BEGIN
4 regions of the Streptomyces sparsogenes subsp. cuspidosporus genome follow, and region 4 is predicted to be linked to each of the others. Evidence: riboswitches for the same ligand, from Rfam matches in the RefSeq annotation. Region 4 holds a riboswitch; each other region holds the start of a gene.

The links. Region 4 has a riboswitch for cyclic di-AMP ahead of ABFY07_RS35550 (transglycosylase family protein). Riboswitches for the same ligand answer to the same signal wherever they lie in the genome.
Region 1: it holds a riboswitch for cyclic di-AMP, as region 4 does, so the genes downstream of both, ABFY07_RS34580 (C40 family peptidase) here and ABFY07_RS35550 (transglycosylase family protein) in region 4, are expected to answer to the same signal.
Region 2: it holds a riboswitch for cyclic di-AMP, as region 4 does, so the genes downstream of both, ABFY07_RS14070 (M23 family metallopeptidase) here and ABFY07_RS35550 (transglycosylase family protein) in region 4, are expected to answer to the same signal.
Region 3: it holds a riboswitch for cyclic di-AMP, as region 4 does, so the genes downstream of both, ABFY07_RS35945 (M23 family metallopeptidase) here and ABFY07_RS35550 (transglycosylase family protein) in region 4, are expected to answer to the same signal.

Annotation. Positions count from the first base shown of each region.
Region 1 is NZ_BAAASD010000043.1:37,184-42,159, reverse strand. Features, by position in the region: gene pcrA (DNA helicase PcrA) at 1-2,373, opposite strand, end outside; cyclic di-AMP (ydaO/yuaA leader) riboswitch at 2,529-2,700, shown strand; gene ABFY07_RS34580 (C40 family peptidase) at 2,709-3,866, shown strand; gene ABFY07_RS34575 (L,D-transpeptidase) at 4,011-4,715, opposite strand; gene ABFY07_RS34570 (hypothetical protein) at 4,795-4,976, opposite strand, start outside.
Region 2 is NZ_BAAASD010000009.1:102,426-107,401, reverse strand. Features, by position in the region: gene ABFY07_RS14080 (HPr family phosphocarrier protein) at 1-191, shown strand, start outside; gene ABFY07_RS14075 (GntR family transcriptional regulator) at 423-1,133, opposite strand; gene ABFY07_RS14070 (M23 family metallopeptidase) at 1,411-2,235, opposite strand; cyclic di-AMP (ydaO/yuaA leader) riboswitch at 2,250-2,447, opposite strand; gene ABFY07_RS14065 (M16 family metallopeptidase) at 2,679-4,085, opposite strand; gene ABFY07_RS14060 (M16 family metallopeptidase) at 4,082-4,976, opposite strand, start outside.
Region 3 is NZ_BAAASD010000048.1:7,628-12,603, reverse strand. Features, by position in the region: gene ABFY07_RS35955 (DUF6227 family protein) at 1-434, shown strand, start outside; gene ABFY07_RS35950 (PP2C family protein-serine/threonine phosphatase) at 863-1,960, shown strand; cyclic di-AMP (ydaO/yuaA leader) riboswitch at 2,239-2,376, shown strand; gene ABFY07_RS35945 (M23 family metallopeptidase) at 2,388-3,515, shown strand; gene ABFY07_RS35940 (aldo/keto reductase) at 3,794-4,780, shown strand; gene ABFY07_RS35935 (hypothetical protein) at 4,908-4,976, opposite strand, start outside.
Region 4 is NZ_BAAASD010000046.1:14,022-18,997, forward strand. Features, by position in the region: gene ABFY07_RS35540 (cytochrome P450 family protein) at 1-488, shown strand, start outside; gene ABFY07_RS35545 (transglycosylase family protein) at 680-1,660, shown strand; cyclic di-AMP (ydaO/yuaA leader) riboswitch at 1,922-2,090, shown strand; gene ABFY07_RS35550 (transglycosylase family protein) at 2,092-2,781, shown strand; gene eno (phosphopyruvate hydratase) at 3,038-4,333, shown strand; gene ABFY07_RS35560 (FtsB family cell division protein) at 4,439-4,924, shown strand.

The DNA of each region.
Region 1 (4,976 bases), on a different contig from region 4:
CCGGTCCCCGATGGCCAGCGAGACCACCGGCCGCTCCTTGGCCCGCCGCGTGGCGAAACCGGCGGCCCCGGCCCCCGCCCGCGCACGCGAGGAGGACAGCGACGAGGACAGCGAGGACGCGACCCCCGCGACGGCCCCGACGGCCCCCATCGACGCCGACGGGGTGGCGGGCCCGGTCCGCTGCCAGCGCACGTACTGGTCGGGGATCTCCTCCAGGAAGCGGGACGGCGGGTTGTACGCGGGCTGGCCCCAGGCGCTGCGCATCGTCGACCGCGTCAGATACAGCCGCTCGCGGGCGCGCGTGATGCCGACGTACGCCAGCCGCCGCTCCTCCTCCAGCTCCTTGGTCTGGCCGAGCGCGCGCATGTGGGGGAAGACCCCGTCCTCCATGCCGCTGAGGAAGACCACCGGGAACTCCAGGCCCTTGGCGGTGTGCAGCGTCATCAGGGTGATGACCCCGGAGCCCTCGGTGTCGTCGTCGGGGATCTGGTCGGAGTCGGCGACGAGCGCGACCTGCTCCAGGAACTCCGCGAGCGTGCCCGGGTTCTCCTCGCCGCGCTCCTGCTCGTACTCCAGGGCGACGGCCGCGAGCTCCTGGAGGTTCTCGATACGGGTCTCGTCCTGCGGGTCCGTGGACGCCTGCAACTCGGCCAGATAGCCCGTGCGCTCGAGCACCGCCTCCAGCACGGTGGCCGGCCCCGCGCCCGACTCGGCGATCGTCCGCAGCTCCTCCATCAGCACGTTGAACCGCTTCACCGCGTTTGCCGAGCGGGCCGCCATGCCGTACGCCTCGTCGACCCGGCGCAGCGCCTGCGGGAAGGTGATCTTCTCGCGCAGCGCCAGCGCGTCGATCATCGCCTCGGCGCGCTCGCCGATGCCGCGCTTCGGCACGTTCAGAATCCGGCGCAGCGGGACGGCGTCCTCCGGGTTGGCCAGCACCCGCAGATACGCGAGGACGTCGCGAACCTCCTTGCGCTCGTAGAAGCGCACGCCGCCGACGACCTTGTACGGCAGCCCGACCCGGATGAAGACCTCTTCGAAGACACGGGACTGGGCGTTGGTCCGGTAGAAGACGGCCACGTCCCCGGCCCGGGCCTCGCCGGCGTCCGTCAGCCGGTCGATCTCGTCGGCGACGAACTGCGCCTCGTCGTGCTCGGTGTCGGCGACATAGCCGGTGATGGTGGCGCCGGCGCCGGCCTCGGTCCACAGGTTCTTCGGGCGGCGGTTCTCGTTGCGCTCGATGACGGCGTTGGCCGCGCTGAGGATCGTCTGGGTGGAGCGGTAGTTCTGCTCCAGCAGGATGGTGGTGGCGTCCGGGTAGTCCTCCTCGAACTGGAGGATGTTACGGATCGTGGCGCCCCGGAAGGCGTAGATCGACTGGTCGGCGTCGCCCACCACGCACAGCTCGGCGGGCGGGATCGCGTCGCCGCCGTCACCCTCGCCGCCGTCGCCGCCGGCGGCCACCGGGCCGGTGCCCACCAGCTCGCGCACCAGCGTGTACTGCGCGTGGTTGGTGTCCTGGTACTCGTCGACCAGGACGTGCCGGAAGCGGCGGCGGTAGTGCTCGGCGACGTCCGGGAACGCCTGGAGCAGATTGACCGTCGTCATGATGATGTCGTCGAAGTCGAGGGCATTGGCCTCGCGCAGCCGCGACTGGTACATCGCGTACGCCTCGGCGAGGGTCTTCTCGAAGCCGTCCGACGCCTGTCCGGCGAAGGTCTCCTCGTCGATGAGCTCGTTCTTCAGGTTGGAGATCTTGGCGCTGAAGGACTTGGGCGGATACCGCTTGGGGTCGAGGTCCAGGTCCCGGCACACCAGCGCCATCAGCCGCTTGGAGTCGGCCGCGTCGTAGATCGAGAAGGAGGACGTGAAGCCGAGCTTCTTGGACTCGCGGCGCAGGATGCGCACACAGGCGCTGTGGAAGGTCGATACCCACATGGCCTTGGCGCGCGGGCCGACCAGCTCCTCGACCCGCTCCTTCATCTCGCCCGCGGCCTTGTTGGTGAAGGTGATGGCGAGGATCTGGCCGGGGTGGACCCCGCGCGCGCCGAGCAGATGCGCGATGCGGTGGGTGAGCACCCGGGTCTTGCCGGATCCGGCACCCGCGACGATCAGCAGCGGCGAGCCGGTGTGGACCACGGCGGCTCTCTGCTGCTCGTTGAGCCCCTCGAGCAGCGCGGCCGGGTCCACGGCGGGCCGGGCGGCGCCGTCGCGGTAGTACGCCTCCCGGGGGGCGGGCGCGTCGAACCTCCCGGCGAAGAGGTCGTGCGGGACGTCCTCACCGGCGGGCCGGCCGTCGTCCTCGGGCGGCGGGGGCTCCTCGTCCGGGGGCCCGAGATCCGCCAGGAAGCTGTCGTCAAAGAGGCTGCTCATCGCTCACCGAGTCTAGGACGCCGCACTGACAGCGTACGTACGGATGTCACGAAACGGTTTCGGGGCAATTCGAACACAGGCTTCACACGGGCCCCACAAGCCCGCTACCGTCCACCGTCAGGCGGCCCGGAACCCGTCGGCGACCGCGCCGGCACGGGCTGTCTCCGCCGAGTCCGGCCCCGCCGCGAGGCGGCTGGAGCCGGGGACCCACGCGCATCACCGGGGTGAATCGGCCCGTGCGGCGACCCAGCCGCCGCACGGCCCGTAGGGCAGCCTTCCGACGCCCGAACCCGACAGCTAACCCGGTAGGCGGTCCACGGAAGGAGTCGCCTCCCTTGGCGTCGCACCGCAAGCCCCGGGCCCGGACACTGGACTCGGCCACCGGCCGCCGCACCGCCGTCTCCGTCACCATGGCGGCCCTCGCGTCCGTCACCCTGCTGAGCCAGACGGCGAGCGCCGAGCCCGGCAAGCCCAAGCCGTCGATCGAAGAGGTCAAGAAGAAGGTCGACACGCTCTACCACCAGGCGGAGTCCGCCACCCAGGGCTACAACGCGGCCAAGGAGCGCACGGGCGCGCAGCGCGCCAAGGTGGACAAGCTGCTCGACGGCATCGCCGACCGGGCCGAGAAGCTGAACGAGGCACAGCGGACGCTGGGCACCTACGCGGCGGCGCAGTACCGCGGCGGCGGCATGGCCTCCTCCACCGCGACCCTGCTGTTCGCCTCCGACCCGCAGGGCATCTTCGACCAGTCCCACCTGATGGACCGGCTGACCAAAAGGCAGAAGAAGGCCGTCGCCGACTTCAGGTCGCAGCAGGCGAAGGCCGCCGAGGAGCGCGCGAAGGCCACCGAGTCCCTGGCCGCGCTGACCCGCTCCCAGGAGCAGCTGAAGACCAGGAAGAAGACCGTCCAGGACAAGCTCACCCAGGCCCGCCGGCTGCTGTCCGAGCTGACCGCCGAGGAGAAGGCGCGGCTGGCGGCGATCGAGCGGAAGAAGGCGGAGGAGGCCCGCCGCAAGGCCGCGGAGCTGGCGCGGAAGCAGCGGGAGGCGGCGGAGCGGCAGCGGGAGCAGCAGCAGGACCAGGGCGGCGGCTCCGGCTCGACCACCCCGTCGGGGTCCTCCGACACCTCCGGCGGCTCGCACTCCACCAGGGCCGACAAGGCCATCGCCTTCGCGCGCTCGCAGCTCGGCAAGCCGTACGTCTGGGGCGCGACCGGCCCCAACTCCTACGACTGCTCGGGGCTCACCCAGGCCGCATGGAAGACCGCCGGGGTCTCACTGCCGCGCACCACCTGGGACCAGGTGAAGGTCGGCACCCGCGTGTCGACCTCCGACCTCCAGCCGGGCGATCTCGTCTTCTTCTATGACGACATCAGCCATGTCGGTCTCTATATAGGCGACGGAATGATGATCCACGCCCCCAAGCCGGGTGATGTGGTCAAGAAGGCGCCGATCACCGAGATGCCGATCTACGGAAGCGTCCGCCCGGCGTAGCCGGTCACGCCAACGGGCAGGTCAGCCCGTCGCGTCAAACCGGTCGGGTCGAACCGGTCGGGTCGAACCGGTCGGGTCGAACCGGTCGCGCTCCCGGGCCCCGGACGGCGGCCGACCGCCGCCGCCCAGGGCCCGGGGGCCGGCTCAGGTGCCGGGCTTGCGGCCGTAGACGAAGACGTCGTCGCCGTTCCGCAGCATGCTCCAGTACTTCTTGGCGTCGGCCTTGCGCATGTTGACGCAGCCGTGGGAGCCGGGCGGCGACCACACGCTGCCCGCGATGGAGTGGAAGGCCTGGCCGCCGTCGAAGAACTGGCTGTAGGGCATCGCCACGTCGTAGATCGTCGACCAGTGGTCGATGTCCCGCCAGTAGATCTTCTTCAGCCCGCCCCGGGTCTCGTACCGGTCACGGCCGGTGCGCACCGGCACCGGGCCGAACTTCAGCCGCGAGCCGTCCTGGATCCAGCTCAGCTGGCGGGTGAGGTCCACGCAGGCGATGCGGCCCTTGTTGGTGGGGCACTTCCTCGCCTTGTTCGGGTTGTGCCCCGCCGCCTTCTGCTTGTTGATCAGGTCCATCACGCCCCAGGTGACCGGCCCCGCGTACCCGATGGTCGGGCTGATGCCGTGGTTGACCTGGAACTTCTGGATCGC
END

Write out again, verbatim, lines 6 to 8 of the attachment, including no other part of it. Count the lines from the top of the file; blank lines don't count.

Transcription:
Annotation. Positions count from the first base shown of each region.
Region 1 is NZ_BAAASD010000043.1:37,184-42,159, reverse strand. Features, by position in the region: gene pcrA (DNA helicase PcrA) at 1-2,373, opposite strand, end outside; cyclic di-AMP (ydaO/yuaA leader) riboswitch at 2,529-2,700, shown strand; gene ABFY07_RS34580 (C40 family peptidase) at 2,709-3,866, shown strand; gene ABFY07_RS34575 (L,D-transpeptidase) at 4,011-4,715, opposite strand; gene ABFY07_RS34570 (hypothetical protein) at 4,795-4,976, opposite strand, start outside.
Region 2 is NZ_BAAASD010000009.1:102,426-107,401, reverse strand. Features, by position in the region: gene ABFY07_RS14080 (HPr family phosphocarrier protein) at 1-191, shown strand, start outside; gene ABFY07_RS14075 (GntR family transcriptional regulator) at 423-1,133, opposite strand; gene ABFY07_RS14070 (M23 family metallopeptidase) at 1,411-2,235, opposite strand; cyclic di-AMP (ydaO/yuaA leader) riboswitch at 2,250-2,447, opposite strand; gene ABFY07_RS14065 (M16 family metallopeptidase) at 2,679-4,085, opposite strand; gene ABFY07_RS14060 (M16 family metallopeptidase) at 4,082-4,976, opposite strand, start outside.